DUKE OF BEIVFOUT V. TIIE SPECTATOR..-011 Saturday last, Sir •
Jaunts Scarlett moved the Court of King's Bench for a criminal infor- mation against the printer and proprietors of this newspaper. As we had no previous notice or suspicion of the proceeding, we had no re- verter present, and are therefore obliged to have. recourse to the daily papers for all account of what took place. We quote front the Morning Post of Monday, both because its report. is the fullest, and because it cannot be suspected of any undue bias to the defendants. It will be borne in mind, that this is a statement only on one side; our defence is ,ta come.
Sir JAM Es SCAR LETT—" If your Lordships please, my Lords, I ma directed to apply to your Lordships for a rule to show cause why a criminal inforniation should not be filed against several persons, one of whom is the publisher, and the other two are proprietors of a newspaper called the Spectator." Lord TENTnitnEN—" A weekly paper, is it not, or a daily paper ? "
Sir JAM SS SCAttLETT--" A weekly paper." Lord TENTERDES—" I am so little in the habit of being a spectator of these pub- lications, that I hardly know." Sir .i.ssies S cA tt ETT—" A paper of considerable circulation, called the Specta- tor. The at tiele of which I complain is in a copy of that paper, published the 30th April 1831. My Lords, 1 make this application on the behalf of his Grace the Duke of Beaufort; who has found himself tinder the necessity of asking your Lordships' pro- tection against the dissemination of many false statements respecting his Grace and family, and which, on the affidavits I have before me, he swears he believes are cir- culated for the purpose of exciting odium against his Grace and family, ad to ex- asperate the feelings of his fellow.sulijects against him. My Lords, these are times in which that may easily be done; and before I state the particulars of the libel to the Court, I will just state shortly what is contained in his Grace's affidavit. My Lords, it appears the late Duke of-Beaufort, by his will, recommended the guar- dians who had been appointed for his children, his sons, seven in number, to bring two of Ms younger sons up to the Church; and his Grace being possessed of the ad- vowson of certain living's mentioned in the affidavit, in the counties of Gloucester, Monmouth, and Wales, he recommended that the trustees, or the person who for the time being might be the Marquis of Worcester, and should be in possession of his estates, should present to his younger sons, whom he wished to be brought up to the Church, some of these livings, such as might be vacant at the time they were lit to receive them. That was a very natural thing to do; but he added a provision, which has undoubtedly made it a question whether or not they could it ith propriety accept those livings, which is this—he had provided annuities of 61101, a year to each of his younger soils; and then, in respect of the two that were reconimentlecl to be brought up to the Church, he did not specify 'them Ile stated in his will, that if they receivedthese livings, and received this preferment in the Church, that then the annuities pro tont() should cease." Laid TENTERVEN—" They were charged on the estate ? on the estate of the eldest son?" • • Sir JAMES SCARLETT—" On the family estates. The affidavit goes on to state, that only one of the sons was brought up to the Church, Lord William Somerset. Two or three of the livings were given to him ; but with reference to that clause in the Duke of Beaufortsi will,before he was presented to these livings, an instrument was executed, a bond both by the present Duke of Beaufort and his son, the Mar- quis of Worcester, securing for him the permanency of that annuity; so that he should still receive the whole benefit of the annuity which, by his father's will on a strict interpretation, he would lose if he obtained possession of this Church prefer- ment. My affidavit states, that that preferment, which consisted of the family liv- ings, with a prebendal stall at Bristol, given by the Lord Chancellor to Lord Wil- liam Somerset, is the only preferment that he has. This affidavit also states, that neither the Duke of Beaufort nor his father, nor any of his father's sons, nor any of his Grace's brothers, nor any of his family, have to his knowledge and belief any pen- sions or sinecure whatever from the Government, and it further states, that the bro- thers, who have been in the public service, have never received any pay or emolument whatever except when in actual service, and during the time of actual service; with the exception of only one distinguished person, my Lord Fitzroy Somerset,who, having lot s an arm at thebattle of Waterloo, received, by virtue of a general provision of the law, that pension for the loss of a limb which any other officerunder the same circumstances would be entitled to receive. My Lords, baying stated these facts, I now proceed to state to your Lordships what is the libel of which his Grace complains. And when I shall presently add another publication (which I do not charge on these defend- ants—far from it—but which at present is in circulation, and is founded on repre- sentations of this nature, for the purpose of bringing the Duke of Beaufort into contempt, in times when it is very easy to escite the public mind against any man who possesses either rank or fortune), I leave your Lordships to judge whether his Grace ought to submit patiently to this sort of stigma and these fstsehoods. My Lords, the paper professes to give instructions Cu persons bow they should conduct themselves far the purpose or carrying on the war against what the writer is pleased to call ' AntIlteformers ;' and he begins= Let eTery Reformer commune with himself thus—what can I by myself du to promote the good cause ?"Phe question is answered= Let him rush to In what strikes hint as the best thing to be dune at the moment, and, that thing finished, let him begin another instantly.' Now I pre- sume this is the best thiog the writer could do for the pnrpose of advancing, the cause. He goes on to st:tte, making great objections to the subscriptions, on which sily nothing—. Why, the money subscribed is rightfully the nation's, at least if that still belongs to a man which has been wrongfully taken from him ; and if, as is clear, these Borough Loris would not have had the money to subscribe, unless they had quartered their brothers, arid sisters, and mothers, and aunts on the public. as well as not a few or them their mistresses and illegitimate children. Who forgets the history of the late Duke of Beaufort's will, which may be seen at Doctors' e./Inniong, on payment of a shilling, and which charges the estate of the presedt Doke with annuities to his brothers until they shall be better provided for by Government ? The amount of public money received by the Somersets since the late Duke of Beaurort came ("cage, far ex- ceeds the vaMe of the estates which he bequeathed to the present Duke."—My Lords, the Duke states that all the public money ever reeeived by all the members of the fa- mily, and all their pay in the public service, would not exceed, as he verily believes, a year's ice.itne of his paternal estates from the thne of the late Duke of Beaufort's comin,i of father. The Spsehdor is a paper stated to have great circula- tion. If this Wa, an individual ease—a Inerd falsehood and libel, intruded to pro - yoke a little diSpleaSara and CHU:Ma:4:1d ioil—it might pasA Or nothing ; but then there are times, as yoUr Lordships well know, when a statement may be injurious syliich at other times might pass without regiud. I rentember Lord Alvanley, the Chief Justice of the Coin Mon Plea 4, statiug that there were part:color times and occasions when the feeling of the public: mind was such that words otherwise per- fectly innocent wonld be highly injurious, if not seditious : your Lordships will per- haps remmber that such were the words ' 'So yam- tents, ch Israel r sueii words at the time might be 111051 while they it other times might pass for no- thing. Now, this paper which I hold in my hand, I clo nat ascribe to these persons; we cannot trace the alltilor of it, but it furnishes an example ; it is annexed to the affidavit, told contains the same sort of exaggerations ; and where a respectable newspaper, in great circulation, states facts of this sort, it is not surprising any thing of this nature should follow it :—' Stop and read—Freeholders of Gloucester- shire—The benefits which Lord Edward Somerset and the House of Beaufort re- ceive by sitting in and Upholding a corrupt Parliament, amount to nearly or quite 4S,00/. a year, payable out of the tax,s. Peace has 110W been established fifteen years ; and daring that short period, I hey have been receiving out of the public purse and the taxes seven hundred and twenty thousand pounds. This produces the present unparalleled distress. Till now, peace has ever produced happiness and plenty.' NLAV, my Lords, when these things are circa :dated by unknown persons for the purpose of exciting odimn and hatred against illn,leitalt1 and distinguished individuals, I hope your lordships win think itiao ii area:enable, when the authors of the calumny can be traced, and when it i o en eniat el gravely, though falsely, and with all the appearance of truth andl veracity, with arelerence to Doctors' Commons to prdwe it—I hope your Lordship: will think the Duke has done right to ask your Lordships' protection to prevent the circulation of these calumnies at this parti- cular period." Lord Te N anssr—" I take for granted you bring home the publication to the persons against whom you apply ?" Sir J. Semtt.Err —"I have affidavits verifying the ,publication." Lord TENTiinUEN—•‘ Take a rule to show cause.'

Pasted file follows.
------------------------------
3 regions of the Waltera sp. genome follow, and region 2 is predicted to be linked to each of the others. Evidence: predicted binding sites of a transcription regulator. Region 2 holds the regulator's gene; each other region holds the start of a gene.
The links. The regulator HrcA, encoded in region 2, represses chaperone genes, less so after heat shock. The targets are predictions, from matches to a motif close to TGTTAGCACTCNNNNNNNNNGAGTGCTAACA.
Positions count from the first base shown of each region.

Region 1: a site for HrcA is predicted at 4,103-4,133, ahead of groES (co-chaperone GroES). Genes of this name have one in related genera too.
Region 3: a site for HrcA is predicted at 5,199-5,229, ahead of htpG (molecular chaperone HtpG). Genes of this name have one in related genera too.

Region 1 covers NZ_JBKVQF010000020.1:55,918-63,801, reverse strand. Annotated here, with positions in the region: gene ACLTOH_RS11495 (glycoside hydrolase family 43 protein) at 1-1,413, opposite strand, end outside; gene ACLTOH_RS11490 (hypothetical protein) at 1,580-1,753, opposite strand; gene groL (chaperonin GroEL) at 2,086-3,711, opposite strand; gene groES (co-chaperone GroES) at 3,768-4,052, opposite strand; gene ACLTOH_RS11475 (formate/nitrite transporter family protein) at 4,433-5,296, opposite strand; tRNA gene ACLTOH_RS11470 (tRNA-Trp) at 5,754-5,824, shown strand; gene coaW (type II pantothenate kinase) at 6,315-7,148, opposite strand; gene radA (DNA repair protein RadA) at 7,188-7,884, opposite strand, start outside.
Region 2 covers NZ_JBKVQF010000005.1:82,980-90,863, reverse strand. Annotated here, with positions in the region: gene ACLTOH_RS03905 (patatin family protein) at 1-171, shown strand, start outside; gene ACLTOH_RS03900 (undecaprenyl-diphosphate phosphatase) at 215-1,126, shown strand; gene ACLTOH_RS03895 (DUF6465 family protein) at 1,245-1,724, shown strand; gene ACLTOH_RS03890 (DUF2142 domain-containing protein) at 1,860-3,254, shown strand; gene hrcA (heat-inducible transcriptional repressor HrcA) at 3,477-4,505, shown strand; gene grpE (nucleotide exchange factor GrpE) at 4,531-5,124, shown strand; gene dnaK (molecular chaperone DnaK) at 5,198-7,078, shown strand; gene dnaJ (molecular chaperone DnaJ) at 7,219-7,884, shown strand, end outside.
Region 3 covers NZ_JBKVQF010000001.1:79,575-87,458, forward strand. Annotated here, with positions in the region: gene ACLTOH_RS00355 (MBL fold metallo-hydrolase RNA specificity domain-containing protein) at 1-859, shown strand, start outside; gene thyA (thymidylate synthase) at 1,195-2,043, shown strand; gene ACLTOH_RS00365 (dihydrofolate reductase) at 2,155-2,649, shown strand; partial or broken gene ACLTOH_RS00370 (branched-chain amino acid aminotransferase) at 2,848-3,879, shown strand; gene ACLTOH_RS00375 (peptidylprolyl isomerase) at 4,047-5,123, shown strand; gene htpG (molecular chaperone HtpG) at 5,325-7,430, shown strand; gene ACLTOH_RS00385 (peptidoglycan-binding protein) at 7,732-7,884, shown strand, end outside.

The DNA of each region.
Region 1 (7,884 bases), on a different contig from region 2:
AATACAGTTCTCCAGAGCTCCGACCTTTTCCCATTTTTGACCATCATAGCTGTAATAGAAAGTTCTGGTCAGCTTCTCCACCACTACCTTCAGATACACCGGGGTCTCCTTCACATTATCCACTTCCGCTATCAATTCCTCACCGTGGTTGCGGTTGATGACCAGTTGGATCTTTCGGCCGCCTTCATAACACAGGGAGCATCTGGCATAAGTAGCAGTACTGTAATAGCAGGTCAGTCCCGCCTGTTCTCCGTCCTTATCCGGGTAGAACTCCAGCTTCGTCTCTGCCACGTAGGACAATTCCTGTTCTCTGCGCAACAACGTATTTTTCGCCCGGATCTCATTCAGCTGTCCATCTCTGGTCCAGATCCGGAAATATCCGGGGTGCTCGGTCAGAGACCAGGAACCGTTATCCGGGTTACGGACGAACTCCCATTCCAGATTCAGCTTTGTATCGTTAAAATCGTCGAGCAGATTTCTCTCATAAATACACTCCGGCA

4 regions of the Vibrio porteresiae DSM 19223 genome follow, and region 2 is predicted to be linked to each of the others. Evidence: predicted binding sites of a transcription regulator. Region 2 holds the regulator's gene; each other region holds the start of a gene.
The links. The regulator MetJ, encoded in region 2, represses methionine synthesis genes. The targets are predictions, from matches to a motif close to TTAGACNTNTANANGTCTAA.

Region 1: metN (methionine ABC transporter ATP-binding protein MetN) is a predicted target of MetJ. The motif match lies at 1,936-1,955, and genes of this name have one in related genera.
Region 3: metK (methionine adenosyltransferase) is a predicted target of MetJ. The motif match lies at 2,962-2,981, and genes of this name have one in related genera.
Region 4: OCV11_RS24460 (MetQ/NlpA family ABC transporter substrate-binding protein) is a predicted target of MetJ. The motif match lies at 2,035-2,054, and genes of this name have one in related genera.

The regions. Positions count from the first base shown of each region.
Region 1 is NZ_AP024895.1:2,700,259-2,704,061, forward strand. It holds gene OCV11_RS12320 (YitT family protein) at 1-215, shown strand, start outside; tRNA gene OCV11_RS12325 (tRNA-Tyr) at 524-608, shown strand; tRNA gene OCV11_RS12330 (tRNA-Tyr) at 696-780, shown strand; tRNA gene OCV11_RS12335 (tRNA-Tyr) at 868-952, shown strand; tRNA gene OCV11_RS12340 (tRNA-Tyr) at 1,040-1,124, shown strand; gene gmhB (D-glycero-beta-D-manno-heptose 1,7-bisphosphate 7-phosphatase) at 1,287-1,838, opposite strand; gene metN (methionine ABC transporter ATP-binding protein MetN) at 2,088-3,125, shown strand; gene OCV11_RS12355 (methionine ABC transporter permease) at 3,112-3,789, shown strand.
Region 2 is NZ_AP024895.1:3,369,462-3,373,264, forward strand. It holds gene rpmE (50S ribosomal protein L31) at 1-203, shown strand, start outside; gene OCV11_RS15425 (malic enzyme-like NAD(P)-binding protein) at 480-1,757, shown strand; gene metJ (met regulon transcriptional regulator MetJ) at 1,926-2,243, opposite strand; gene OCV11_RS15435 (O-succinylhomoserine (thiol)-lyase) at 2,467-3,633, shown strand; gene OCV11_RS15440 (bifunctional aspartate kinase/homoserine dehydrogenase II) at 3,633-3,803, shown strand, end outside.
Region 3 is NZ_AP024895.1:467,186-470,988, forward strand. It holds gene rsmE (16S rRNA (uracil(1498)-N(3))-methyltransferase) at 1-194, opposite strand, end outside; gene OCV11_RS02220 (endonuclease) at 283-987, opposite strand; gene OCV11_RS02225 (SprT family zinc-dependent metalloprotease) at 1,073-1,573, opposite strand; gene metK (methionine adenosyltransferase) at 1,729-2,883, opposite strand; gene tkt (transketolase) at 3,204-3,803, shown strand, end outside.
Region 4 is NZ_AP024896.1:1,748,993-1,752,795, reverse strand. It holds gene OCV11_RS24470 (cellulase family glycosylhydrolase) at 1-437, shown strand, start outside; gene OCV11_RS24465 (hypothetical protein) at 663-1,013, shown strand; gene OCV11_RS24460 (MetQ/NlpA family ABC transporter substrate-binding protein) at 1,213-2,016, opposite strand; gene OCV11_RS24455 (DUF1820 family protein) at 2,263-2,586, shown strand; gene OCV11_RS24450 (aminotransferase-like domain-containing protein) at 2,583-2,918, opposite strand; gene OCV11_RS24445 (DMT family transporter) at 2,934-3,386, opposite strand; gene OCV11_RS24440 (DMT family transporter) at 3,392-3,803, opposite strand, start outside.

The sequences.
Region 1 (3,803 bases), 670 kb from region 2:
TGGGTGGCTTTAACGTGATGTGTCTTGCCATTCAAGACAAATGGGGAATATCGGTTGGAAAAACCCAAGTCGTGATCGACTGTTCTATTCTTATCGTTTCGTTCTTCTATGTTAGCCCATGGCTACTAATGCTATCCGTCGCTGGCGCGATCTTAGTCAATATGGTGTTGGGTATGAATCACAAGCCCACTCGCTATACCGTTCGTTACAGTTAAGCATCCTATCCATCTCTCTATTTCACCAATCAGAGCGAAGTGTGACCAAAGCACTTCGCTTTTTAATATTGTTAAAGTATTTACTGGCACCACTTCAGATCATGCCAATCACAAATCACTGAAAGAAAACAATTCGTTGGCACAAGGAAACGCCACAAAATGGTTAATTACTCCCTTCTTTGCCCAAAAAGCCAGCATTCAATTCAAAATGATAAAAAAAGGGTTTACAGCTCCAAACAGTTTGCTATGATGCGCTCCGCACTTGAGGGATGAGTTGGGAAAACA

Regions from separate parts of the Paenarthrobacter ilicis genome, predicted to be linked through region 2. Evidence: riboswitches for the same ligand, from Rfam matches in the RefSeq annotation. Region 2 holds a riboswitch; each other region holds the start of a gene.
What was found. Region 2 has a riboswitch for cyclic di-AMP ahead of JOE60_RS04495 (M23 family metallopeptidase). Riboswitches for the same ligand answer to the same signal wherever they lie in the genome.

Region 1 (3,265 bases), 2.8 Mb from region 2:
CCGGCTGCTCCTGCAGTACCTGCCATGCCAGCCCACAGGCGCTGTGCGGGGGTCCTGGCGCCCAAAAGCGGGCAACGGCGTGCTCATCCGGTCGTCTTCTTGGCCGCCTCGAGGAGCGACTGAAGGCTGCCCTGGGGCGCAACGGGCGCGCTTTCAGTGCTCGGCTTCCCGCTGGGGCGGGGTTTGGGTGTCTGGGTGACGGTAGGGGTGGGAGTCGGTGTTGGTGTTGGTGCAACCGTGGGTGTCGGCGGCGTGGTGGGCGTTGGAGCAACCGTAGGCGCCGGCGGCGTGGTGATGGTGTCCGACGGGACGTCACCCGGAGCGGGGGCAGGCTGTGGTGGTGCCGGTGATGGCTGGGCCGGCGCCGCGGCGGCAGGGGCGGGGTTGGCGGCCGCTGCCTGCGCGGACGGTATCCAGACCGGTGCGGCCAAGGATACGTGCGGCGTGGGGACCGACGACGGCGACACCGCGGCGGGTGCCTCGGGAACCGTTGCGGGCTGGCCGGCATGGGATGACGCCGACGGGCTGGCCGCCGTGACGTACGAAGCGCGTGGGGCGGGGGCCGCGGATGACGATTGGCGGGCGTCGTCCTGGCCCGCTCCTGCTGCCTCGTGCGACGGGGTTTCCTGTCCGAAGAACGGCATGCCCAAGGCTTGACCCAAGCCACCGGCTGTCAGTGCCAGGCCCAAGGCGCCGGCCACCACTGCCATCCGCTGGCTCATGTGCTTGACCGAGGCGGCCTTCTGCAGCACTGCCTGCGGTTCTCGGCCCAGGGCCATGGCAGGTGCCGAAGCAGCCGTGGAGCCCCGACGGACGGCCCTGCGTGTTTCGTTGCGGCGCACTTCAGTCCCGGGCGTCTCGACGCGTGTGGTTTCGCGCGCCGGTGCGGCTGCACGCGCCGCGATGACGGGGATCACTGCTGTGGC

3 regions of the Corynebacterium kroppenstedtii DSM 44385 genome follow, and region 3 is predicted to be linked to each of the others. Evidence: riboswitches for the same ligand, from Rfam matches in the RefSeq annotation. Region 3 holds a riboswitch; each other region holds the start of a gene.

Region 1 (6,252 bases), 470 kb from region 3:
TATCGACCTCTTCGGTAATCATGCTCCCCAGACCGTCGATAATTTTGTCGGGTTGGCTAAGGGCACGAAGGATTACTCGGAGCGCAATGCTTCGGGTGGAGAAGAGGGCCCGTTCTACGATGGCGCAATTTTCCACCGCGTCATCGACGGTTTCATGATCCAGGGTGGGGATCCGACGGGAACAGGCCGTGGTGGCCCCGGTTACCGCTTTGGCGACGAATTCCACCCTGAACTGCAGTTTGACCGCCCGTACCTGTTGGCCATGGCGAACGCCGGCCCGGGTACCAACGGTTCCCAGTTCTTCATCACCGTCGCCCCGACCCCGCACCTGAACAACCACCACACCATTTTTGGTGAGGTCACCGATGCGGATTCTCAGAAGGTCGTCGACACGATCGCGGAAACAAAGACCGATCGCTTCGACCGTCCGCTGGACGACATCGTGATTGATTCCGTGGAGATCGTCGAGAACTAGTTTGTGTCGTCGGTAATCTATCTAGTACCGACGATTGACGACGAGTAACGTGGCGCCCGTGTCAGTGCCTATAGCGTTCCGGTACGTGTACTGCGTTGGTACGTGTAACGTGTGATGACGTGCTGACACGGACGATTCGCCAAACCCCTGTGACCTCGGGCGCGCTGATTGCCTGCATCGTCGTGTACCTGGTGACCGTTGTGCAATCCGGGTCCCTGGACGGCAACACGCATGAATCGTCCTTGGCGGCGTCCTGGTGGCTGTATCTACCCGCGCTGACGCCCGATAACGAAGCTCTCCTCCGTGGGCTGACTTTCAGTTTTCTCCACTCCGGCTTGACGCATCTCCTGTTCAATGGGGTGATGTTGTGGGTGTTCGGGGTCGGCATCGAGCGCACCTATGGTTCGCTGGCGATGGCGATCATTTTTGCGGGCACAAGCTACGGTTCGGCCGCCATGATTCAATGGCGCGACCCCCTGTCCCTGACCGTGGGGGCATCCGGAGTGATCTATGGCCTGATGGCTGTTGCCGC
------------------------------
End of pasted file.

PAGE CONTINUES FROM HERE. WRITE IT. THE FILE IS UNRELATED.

THE MonueiNG Pose. AND TUE LORI) Maton.—On Tuesday Sir James Scarlett filed an affidavit of the editor and proprietor of the Post, which stated that be had copied the placard, an which his remarks on the Lord Mayor were founded, from an evening paper (the Standard); that be had' made inquiry, and was fully satisfied that it was a forgery imposed on the paper whence he had copied it ; and that he was prepared then, and had already, in the Morning Post, made every apology for the error into which he had been led by the imposition practised on another journal ; he also offered to pay all costs incurred in the process. Sir
James said, he hoped, as the only object of the Lord Mayor was to vindicate his character, he would be satisfied with this apology and offer. Sir Thomas Denman, in his usual gentlemanly way, assented to this ; and the rule was accordingly discharged, on payment of costs as between attorney and client.
Celt tk.—The Court of King's Bench decided on Saturday against Carlile's writ of error to reverse the judgment against him at the late Old Bailey Sessions, and ordered the judgment of the Court below to be confirmed.
Lim:re—Mr. French obtained a verdict on Saturday, in the Court of
Exchequer, against the Times, far it Mad, in acensing• the plaintiff of sending threatening letters to Aiessrs. Sinclair and Trotter, proprietors of the Tivoli Gardens, 5Iargate. Damages forty shillings—they were
laid at 1003/.
Tuostts La:vim-me—About two years ago, .'t singular pamphlet
was published by Mr. John Landseer, the artist, in which were a
of letters, some anonymous, some with names, charging Mrs. Thomas Landseer with having had a child to a person named Robinson. The pamphlet was republish;a1 in the Morning Journal; from which paper we took some extracts, with no VieW of propagating the scandal, hut on account of the very singular picture which they exhibited of Mr. Robinson. It seems that some suspicion had early crossed Mr. T. Land- seer's mind, that the statements of Ilebinson were not true ; and after a long delay, he brought an action against him for defaming Mrs. Landseer. The case was heard in the King's Bench yesterday. The principal object of the evidence examined, was to prove ti nit Mr. Robin- son was the author of an anonymous letter to Mr. Landseer senior, in Which the alleged guilty conduct of his daughter-in-law was first set forth. There was some discrepancy in tile teetinaony- given on this point ; but the Jury found against Robinson—damages 300/. The defendant has written us a letter complaining of having been taken by surprise, and expresses his intention to move the Court for a new trial.